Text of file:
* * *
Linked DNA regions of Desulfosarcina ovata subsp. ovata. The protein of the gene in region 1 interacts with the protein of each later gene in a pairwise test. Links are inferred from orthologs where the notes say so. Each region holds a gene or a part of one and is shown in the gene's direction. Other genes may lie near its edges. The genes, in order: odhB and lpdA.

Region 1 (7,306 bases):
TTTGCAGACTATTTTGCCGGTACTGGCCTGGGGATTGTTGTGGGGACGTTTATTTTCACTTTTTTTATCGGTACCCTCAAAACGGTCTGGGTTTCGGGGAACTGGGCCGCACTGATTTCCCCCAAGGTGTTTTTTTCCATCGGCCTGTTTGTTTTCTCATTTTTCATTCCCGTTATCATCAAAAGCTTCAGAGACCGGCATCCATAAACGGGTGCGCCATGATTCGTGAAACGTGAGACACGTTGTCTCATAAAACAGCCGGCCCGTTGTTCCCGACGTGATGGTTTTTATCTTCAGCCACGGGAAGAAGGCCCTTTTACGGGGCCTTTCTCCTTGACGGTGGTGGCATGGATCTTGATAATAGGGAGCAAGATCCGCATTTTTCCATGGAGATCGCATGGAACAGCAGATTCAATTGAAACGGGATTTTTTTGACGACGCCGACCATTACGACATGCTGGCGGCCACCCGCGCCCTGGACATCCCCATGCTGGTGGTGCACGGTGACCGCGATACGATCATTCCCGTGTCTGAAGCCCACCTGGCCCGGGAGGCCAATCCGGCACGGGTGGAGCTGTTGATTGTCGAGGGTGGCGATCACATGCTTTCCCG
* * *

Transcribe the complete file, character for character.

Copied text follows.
Linked DNA regions of Desulfosarcina ovata subsp. ovata. The protein of the gene in region 1 interacts with the protein of each later gene in a pairwise test. Links are inferred from orthologs where the notes say so. Each region holds a gene or a part of one and is shown in the gene's direction. Other genes may lie near its edges. The genes, in order: odhB and lpdA.

Region 1 (7,306 bases):
TTTGCAGACTATTTTGCCGGTACTGGCCTGGGGATTGTTGTGGGGACGTTTATTTTCACTTTTTTTATCGGTACCCTCAAAACGGTCTGGGTTTCGGGGAACTGGGCCGCACTGATTTCCCCCAAGGTGTTTTTTTCCATCGGCCTGTTTGTTTTCTCATTTTTCATTCCCGTTATCATCAAAAGCTTCAGAGACCGGCATCCATAAACGGGTGCGCCATGATTCGTGAAACGTGAGACACGTTGTCTCATAAAACAGCCGGCCCGTTGTTCCCGACGTGATGGTTTTTATCTTCAGCCACGGGAAGAAGGCCCTTTTACGGGGCCTTTCTCCTTGACGGTGGTGGCATGGATCTTGATAATAGGGAGCAAGATCCGCATTTTTCCATGGAGATCGCATGGAACAGCAGATTCAATTGAAACGGGATTTTTTTGACGACGCCGACCATTACGACATGCTGGCGGCCACCCGCGCCCTGGACATCCCCATGCTGGTGGTGCACGGTGACCGCGATACGATCATTCCCGTGTCTGAAGCCCACCTGGCCCGGGAGGCCAATCCGGCACGGGTGGAGCTGTTGATTGTCGAGGGTGGCGATCACATGCTTTCCCG